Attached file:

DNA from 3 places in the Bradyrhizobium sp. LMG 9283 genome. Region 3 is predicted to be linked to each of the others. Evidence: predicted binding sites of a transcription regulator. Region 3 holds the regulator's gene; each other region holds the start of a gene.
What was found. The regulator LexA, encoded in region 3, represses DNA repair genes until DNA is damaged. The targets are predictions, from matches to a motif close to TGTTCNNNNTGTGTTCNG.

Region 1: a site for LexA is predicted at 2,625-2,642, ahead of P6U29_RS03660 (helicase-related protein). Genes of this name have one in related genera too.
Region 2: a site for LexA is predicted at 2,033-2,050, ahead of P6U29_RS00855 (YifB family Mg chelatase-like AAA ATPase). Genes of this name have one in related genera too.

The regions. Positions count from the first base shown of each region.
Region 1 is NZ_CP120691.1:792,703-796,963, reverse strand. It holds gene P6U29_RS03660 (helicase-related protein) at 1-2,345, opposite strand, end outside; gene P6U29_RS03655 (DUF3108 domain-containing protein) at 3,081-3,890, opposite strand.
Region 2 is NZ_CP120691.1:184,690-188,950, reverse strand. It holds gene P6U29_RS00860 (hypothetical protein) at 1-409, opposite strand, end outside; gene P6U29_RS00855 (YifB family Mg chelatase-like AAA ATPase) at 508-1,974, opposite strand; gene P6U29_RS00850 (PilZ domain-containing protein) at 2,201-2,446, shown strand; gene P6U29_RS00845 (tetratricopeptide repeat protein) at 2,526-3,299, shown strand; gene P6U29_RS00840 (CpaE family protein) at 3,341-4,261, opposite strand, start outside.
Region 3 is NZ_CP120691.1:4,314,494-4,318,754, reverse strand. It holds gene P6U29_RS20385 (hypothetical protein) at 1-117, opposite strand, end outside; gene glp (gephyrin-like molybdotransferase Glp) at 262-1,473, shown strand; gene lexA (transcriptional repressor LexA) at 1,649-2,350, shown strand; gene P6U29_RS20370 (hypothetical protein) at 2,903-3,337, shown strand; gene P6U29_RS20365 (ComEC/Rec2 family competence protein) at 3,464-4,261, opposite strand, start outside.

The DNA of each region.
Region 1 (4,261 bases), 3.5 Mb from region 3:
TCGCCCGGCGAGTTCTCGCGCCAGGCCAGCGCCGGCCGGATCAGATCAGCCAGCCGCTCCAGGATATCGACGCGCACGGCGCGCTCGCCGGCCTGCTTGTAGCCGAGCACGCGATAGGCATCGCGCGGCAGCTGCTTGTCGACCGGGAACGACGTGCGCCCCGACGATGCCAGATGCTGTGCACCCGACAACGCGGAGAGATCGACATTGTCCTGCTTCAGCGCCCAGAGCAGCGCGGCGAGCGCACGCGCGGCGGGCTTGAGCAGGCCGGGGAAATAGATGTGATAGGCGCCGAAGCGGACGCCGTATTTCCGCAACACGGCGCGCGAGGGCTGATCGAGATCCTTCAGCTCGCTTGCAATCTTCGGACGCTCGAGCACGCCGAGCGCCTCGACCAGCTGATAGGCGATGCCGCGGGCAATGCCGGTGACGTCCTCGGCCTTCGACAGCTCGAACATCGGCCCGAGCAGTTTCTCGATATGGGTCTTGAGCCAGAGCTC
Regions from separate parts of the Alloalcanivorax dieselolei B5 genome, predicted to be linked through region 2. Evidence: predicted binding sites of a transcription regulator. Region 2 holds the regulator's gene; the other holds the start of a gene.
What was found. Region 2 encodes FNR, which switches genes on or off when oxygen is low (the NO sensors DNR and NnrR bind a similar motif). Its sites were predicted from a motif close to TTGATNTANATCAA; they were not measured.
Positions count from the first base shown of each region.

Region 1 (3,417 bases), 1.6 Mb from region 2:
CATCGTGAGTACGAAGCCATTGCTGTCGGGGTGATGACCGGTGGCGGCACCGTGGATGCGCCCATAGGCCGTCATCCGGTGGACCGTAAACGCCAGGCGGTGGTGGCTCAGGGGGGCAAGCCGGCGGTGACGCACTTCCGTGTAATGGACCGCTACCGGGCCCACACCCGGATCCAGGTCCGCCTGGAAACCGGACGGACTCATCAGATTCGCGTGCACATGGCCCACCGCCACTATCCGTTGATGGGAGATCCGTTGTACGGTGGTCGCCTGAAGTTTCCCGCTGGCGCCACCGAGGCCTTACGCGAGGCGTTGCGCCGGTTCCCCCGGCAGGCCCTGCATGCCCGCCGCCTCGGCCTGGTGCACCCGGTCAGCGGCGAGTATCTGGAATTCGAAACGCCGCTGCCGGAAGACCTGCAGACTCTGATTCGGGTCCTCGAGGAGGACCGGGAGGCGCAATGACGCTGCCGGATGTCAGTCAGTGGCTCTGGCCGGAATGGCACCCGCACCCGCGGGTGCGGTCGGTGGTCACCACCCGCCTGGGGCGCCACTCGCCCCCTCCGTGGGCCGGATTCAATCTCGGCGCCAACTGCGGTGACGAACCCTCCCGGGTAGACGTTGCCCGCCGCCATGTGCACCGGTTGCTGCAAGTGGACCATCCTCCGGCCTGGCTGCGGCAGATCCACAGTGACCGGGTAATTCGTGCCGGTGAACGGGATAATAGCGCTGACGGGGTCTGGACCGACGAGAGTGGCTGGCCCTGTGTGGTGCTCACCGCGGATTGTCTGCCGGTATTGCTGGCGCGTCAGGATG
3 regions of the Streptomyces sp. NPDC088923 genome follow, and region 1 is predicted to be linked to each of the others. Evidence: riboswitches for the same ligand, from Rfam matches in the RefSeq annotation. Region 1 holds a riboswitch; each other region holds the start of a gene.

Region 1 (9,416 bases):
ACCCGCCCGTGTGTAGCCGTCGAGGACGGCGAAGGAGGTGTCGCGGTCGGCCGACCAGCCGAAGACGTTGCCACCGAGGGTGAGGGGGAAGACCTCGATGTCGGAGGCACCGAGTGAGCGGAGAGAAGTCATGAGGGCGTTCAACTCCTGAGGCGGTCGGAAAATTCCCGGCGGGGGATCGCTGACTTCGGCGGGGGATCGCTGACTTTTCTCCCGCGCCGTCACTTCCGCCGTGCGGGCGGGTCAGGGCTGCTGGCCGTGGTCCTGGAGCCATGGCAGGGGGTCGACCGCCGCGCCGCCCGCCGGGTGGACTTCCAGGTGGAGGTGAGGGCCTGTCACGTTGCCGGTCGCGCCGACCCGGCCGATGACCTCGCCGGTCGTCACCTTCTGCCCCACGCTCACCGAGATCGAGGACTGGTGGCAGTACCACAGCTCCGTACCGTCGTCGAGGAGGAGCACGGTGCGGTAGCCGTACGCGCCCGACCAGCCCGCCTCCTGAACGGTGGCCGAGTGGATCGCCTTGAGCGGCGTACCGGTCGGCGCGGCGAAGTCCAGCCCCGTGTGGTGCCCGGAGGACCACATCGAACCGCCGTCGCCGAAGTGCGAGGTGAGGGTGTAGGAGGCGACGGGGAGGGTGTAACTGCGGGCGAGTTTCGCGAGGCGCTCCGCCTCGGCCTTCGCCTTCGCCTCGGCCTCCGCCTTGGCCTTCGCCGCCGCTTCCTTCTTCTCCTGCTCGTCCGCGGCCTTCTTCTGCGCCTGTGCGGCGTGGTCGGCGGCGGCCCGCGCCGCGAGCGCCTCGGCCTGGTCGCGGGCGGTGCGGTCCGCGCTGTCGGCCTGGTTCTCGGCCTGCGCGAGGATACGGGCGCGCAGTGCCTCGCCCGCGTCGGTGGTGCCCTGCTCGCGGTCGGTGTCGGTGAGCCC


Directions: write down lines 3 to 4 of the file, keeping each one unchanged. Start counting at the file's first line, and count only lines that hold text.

Region 1: a site for LexA is predicted at 2,625-2,642, ahead of P6U29_RS03660 (helicase-related protein). Genes of this name have one in related genera too.
Region 2: a site for LexA is predicted at 2,033-2,050, ahead of P6U29_RS00855 (YifB family Mg chelatase-like AAA ATPase). Genes of this name have one in related genera too.